preview

Tip of the Tongue Essay

The ability to retrieve words from the lexicon (mental dictionary) to form speech sounds usually requires little conscious effort. However word retrieval which is not carried out accordingly can require greater cognitive effort, affecting speech production (Abrams, 2008). When the recall of words stored in a lexicon is delayed, it is commonly due to tip-of-the-tongue (TOT) states. TOT experiences are temporary and frustrating word recall problems . The ways in which TOT states occur to effect speech h production can be understood by analysing how speech production occurs without TOT and with TOT, what factors enhance TOT situations, what factors inhibit TOT experiences and who is effected by TOT states.
The mental processes which enable speech production to occurs can convey how TOT experiences are triggered. Speech is quite a complex yet partially unconscious process which occurs at a rate of about 2-4 words per second and errors are only made every 1 000th word (Abrams, 2008). It requires the speakers construct a message then encode what they intend to say through two processes. Firstly the target word's semantic properties (word meaning) is determined. Afterwards the brain retrieves information about it's phonology ( word sounds) and this information is sent to speech articulators to form meaningful speech sounds (Field, 2004). According to Interactive activation theories the selection of semantics and the encoding of phonology are processes which operate together. On the other hand Discrete theories believe that speech production requires the selection and retrieval of target semantics occur before phonology is encoded. However, both theories agree TOT states occur when the brain is able to carry out lexical selection of ...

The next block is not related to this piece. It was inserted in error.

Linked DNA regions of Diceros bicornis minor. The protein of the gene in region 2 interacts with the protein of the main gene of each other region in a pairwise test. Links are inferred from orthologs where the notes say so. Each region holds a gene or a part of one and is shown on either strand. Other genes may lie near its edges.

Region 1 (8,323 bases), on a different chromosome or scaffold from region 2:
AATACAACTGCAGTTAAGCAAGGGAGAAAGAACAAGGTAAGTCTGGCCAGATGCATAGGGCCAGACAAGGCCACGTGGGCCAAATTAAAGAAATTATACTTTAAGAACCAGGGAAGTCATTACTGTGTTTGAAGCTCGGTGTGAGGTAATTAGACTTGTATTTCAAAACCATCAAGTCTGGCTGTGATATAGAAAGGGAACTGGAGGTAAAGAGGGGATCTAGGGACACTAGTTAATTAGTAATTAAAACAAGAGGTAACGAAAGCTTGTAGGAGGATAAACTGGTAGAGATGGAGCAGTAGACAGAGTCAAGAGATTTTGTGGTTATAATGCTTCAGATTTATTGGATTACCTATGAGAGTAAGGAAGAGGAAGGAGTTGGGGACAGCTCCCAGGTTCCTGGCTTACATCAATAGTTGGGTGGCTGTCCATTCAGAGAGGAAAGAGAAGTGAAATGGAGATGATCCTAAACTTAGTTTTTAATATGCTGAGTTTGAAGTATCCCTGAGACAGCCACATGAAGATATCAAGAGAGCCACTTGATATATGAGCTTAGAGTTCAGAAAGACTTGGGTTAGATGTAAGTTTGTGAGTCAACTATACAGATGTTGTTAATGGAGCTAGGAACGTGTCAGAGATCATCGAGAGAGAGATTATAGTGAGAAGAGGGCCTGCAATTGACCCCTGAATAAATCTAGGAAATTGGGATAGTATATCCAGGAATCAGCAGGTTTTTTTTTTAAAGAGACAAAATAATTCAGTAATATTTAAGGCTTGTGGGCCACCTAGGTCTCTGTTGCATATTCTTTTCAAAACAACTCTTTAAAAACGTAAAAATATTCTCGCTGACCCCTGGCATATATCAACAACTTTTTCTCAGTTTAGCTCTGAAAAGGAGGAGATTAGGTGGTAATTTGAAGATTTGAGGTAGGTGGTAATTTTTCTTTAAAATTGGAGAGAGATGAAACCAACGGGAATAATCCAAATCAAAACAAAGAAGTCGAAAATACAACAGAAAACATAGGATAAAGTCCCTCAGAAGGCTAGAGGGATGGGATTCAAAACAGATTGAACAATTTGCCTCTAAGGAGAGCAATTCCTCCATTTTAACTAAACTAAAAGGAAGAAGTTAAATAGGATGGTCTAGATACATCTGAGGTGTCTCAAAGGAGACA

... middle of paper ...

...L., & Burke, D. (2000). Phonological priming effects on word retrieval and tip-of-the-tongue experiences in young and older adults. Journal Of Experimental Psychology: Learning, Memory, And Cognition, 26(6), 1378.
Kornell, N., & Metcalfe, J. (2006). “Blockers” do not block recall during tip-of-the-tongue states. Metacognition And Learning, 1(3), 248--261.
Schwartz, B. (2008). Working memory load differentially affects tip-of-the-tongue states and feeling-of-knowing judgments. Memory & Cognition, 36(1), 9--19.
White, K., Abrams, L., & Frame, E. (2013). Semantic category moderates phonological priming of proper name retrieval during tip-of-the-tongue states. Language And Cognitive Processes, 28(4), 561--576.
Yarmey, A. (1973). I recognize your face but I can’t remember your name: Further evidence on the tip-of-the-tongue phenomenon. Memory & Cognition, 1(3), 287--290.
Get Access